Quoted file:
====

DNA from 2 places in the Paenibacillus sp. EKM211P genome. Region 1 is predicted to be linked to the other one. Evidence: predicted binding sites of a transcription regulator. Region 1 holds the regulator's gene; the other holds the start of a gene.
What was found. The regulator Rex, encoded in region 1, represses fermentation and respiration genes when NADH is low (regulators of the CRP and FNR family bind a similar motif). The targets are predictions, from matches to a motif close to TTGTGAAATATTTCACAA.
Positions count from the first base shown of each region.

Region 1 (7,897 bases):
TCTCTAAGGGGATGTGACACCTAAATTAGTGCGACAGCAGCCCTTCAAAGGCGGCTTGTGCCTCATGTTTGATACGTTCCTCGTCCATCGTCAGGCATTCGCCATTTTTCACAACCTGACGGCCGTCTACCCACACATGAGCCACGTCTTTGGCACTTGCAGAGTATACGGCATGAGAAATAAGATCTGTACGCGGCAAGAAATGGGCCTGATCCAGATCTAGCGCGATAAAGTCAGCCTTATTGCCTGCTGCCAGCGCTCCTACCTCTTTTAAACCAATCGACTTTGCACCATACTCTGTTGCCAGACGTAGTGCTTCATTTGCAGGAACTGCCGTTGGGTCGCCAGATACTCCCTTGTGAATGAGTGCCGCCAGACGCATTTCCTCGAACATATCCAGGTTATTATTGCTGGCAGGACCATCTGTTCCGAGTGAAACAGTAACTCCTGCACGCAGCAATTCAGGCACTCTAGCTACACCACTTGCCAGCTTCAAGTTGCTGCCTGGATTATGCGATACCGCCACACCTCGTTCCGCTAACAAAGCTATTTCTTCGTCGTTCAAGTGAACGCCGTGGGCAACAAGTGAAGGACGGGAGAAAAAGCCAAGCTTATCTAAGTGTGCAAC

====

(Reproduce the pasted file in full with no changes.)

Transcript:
DNA from 2 places in the Paenibacillus sp. EKM211P genome. Region 1 is predicted to be linked to the other one. Evidence: predicted binding sites of a transcription regulator. Region 1 holds the regulator's gene; the other holds the start of a gene.
What was found. The regulator Rex, encoded in region 1, represses fermentation and respiration genes when NADH is low (regulators of the CRP and FNR family bind a similar motif). The targets are predictions, from matches to a motif close to TTGTGAAATATTTCACAA.
Positions count from the first base shown of each region.

Region 1 (7,897 bases):
TCTCTAAGGGGATGTGACACCTAAATTAGTGCGACAGCAGCCCTTCAAAGGCGGCTTGTGCCTCATGTTTGATACGTTCCTCGTCCATCGTCAGGCATTCGCCATTTTTCACAACCTGACGGCCGTCTACCCACACATGAGCCACGTCTTTGGCACTTGCAGAGTATACGGCATGAGAAATAAGATCTGTACGCGGCAAGAAATGGGCCTGATCCAGATCTAGCGCGATAAAGTCAGCCTTATTGCCTGCTGCCAGCGCTCCTACCTCTTTTAAACCAATCGACTTTGCACCATACTCTGTTGCCAGACGTAGTGCTTCATTTGCAGGAACTGCCGTTGGGTCGCCAGATACTCCCTTGTGAATGAGTGCCGCCAGACGCATTTCCTCGAACATATCCAGGTTATTATTGCTGGCAGGACCATCTGTTCCGAGTGAAACAGTAACTCCTGCACGCAGCAATTCAGGCACTCTAGCTACACCACTTGCCAGCTTCAAGTTGCTGCCTGGATTATGCGATACCGCCACACCTCGTTCCGCTAACAAAGCTATTTCTTCGTCGTTCAAGTGAACGCCGTGGGCAACAAGTGAAGGACGGGAGAAAAAGCCAAGCTTATCTAAGTGTGCAAC